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An hour later Ali, idle these past 18 months, took the first step in what he knew would become three months of agony, self-imposed torture, as he pushed himself to sculpt his 38-year-old body into fighting trim.
"So he's really gone back to the mountain," said Angelo Dundee, the little trainer Ali will soon beckon from his home in Miami. "I never thought he'd do it. I really believed that before he fought again the mountain would have to come to him."
His boxing trunks tugged high as he sought to cover the jiggling jelly roll, Ali came into the gym for his first workout at Deer Lake. He walked past the speed bag. The heavy bag remained unused. Instead he pointed toward Henry Clark, a used-up journeyman, and climbed gracelessly into the ring, where, like beached whales, the two floundered through a couple of rounds.
As he had for his historic second fight with Leon Spinks, Ali has once more imported light and fast sparring partners from the amateur ranks. "He needs those little guys," Dundee explained. "He is going to look slow as hell but they'll bring out all the speed and reflexes he's got left. He won't look like much for five weeks, but then watch him."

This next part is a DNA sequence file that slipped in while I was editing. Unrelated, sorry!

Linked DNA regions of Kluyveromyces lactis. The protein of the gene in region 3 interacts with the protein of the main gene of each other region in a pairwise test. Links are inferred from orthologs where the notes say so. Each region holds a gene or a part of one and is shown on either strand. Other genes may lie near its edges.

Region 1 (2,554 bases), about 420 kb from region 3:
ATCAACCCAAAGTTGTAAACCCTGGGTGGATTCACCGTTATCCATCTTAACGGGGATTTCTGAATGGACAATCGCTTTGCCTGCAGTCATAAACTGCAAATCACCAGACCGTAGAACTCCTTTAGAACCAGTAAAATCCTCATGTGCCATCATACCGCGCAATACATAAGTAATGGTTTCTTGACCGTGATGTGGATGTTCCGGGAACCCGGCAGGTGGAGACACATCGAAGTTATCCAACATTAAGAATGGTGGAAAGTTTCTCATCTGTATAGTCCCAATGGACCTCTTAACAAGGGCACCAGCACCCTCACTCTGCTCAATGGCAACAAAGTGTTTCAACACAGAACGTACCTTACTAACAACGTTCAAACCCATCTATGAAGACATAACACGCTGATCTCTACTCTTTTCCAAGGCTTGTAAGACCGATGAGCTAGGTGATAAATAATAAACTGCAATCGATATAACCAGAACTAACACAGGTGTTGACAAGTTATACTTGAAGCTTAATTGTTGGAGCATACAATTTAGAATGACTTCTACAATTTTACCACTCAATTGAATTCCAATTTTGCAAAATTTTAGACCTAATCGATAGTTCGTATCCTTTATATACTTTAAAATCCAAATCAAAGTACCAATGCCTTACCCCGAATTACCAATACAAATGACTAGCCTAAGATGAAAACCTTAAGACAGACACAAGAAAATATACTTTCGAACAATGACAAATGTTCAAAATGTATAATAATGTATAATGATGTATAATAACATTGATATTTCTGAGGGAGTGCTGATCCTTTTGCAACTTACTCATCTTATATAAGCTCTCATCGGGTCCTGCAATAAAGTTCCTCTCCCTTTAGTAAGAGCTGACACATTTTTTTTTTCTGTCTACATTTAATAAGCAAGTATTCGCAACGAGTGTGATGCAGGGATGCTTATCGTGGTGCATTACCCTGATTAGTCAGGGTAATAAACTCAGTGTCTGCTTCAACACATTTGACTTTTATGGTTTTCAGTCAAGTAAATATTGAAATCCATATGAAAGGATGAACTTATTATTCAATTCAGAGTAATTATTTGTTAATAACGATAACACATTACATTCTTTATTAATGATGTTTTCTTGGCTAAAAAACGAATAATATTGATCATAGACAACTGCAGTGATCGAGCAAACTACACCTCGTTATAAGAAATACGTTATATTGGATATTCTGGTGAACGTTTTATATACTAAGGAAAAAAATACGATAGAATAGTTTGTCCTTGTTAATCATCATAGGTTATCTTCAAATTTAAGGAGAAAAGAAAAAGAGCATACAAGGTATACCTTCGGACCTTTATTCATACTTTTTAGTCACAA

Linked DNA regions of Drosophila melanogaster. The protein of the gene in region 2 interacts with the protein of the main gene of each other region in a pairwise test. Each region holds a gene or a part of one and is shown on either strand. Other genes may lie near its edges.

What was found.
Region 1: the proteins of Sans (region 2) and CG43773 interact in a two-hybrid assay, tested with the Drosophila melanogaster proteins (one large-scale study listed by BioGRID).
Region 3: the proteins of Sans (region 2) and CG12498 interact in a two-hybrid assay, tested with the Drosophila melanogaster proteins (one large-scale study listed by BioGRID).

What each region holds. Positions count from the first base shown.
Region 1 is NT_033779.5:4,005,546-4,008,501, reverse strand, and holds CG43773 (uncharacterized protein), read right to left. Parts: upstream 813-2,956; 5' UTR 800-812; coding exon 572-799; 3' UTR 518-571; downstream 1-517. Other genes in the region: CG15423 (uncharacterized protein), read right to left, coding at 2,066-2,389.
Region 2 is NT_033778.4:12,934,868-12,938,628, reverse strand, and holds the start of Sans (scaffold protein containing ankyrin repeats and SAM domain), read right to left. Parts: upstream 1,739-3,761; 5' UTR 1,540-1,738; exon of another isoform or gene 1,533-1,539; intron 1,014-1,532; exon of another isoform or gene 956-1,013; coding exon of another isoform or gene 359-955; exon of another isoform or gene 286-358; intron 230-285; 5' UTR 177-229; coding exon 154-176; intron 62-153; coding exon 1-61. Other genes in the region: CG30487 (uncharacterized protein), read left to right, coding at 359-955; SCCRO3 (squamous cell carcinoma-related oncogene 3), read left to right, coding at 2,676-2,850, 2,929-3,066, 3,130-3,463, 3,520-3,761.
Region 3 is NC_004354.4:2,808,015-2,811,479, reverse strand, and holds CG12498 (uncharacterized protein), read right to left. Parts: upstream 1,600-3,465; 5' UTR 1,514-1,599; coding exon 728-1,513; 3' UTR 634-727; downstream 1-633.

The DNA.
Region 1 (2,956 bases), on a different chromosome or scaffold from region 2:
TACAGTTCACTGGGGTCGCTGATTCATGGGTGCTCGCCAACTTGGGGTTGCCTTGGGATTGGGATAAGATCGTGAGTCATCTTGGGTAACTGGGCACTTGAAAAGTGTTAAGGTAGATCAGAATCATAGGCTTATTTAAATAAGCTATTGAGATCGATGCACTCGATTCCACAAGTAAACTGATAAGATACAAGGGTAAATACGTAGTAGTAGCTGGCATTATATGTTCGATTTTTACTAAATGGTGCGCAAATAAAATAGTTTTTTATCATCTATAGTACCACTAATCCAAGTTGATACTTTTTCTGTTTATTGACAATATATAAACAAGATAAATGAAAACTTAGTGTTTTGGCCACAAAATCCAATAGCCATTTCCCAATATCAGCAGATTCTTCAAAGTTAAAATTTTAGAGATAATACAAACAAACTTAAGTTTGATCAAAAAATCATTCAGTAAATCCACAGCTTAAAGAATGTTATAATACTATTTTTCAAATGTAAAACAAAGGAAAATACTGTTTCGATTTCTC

"What you're going to do is learn my name," the unawed Carter responded.
Even when he was young and trim, which was about three Presidents ago, sparring was never one of Ali's more ardent pursuits. He can get in more loafing during 10 rounds of ring work than most people could manage in the same time while stretched across a bed.
Midway through the second round Carter began to challenge him: "Come on, old man, let's see you fight." Later Carter would explain, "I wasn't trying to be a wise guy. I was just trying to get him to work. He was loafing. I was trying to get him up on his toes."
As penalty for his rashness, Ali made Carter work six full rounds. "You know my name now?" Carter gasped when it was over.